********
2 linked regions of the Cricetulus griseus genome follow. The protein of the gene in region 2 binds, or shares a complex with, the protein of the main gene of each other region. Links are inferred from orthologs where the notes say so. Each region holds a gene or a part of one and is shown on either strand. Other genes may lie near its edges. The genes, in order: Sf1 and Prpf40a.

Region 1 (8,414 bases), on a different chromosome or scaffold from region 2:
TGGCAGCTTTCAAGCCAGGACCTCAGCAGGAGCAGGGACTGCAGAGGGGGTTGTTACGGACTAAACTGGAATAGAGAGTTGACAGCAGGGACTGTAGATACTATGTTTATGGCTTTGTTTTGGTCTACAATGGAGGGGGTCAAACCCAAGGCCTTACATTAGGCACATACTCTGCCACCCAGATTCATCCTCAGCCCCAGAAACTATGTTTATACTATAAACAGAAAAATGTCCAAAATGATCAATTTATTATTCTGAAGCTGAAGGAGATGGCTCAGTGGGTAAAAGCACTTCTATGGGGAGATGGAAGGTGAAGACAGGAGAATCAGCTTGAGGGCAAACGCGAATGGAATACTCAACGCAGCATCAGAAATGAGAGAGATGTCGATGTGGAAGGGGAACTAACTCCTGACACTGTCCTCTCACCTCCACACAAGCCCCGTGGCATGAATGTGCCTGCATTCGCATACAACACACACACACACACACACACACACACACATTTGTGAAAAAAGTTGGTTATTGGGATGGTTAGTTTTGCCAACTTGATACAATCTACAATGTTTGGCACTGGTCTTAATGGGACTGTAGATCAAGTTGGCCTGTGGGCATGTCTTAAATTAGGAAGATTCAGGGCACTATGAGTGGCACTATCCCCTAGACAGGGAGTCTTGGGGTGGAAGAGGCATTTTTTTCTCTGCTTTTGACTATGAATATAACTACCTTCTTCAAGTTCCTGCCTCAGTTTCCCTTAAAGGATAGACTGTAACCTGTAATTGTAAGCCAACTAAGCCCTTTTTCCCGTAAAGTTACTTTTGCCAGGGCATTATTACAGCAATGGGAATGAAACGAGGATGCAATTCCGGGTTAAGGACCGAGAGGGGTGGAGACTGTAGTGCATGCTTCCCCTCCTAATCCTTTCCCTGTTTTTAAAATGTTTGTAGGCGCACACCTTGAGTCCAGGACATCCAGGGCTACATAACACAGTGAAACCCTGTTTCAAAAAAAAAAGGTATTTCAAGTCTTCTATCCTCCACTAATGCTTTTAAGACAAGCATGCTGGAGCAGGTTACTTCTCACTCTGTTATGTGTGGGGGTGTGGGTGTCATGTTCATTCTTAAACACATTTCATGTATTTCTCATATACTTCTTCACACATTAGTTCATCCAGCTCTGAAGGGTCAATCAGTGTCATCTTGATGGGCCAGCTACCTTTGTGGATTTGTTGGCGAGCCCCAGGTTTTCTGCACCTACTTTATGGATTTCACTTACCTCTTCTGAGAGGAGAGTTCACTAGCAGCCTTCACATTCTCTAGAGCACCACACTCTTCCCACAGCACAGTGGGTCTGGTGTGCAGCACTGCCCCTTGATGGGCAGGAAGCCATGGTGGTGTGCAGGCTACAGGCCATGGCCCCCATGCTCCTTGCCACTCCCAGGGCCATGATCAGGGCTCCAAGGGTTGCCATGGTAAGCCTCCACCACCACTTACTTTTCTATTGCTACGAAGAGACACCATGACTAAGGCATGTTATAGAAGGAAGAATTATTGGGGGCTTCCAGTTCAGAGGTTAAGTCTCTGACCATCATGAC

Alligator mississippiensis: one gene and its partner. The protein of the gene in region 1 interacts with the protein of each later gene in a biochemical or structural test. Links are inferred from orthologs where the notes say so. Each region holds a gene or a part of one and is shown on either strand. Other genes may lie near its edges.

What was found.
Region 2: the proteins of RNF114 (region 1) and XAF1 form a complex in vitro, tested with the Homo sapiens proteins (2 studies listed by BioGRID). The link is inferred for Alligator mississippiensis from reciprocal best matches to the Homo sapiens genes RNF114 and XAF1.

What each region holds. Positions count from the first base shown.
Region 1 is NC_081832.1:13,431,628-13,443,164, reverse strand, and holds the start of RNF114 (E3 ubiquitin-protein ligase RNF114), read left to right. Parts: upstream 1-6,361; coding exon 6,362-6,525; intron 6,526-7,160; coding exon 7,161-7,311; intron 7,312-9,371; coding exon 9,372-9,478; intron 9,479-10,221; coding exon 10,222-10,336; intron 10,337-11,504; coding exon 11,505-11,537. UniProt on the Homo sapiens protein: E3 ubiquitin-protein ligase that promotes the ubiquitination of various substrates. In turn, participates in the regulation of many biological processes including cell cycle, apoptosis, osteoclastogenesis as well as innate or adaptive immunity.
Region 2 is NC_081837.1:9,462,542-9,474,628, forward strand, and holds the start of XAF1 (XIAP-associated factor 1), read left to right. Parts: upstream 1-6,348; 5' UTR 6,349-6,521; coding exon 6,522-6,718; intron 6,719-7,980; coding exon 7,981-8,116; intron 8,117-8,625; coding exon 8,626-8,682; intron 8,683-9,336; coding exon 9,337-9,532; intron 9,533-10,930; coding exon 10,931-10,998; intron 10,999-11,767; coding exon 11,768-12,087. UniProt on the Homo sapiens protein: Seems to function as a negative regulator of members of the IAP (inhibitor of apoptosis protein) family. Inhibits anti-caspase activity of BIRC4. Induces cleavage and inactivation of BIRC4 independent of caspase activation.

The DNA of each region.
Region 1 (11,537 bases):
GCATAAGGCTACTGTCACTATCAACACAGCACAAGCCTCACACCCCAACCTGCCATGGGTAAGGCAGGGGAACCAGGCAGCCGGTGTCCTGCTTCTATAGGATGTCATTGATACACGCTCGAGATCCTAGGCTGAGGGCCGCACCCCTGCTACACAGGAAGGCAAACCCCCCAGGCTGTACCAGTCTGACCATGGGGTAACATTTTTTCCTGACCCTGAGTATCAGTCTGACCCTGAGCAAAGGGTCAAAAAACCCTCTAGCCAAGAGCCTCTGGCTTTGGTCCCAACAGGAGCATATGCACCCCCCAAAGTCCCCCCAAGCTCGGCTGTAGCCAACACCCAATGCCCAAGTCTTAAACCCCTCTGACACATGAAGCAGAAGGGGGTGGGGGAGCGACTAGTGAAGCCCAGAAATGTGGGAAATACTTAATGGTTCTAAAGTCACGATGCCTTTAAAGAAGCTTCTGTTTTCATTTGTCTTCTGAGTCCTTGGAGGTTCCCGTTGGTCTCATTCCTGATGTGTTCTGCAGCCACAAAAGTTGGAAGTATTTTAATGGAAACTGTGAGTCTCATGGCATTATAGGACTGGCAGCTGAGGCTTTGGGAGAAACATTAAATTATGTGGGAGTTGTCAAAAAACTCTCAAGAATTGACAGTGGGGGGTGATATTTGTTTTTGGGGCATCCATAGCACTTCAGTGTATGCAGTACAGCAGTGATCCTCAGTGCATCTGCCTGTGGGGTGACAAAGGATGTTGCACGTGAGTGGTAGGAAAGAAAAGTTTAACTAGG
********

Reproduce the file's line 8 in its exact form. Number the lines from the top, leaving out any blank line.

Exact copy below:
Region 1 is NC_081832.1:13,431,628-13,443,164, reverse strand, and holds the start of RNF114 (E3 ubiquitin-protein ligase RNF114), read left to right. Parts: upstream 1-6,361; coding exon 6,362-6,525; intron 6,526-7,160; coding exon 7,161-7,311; intron 7,312-9,371; coding exon 9,372-9,478; intron 9,479-10,221; coding exon 10,222-10,336; intron 10,337-11,504; coding exon 11,505-11,537. UniProt on the Homo sapiens protein: E3 ubiquitin-protein ligase that promotes the ubiquitination of various substrates. In turn, participates in the regulation of many biological processes including cell cycle, apoptosis, osteoclastogenesis as well as innate or adaptive immunity.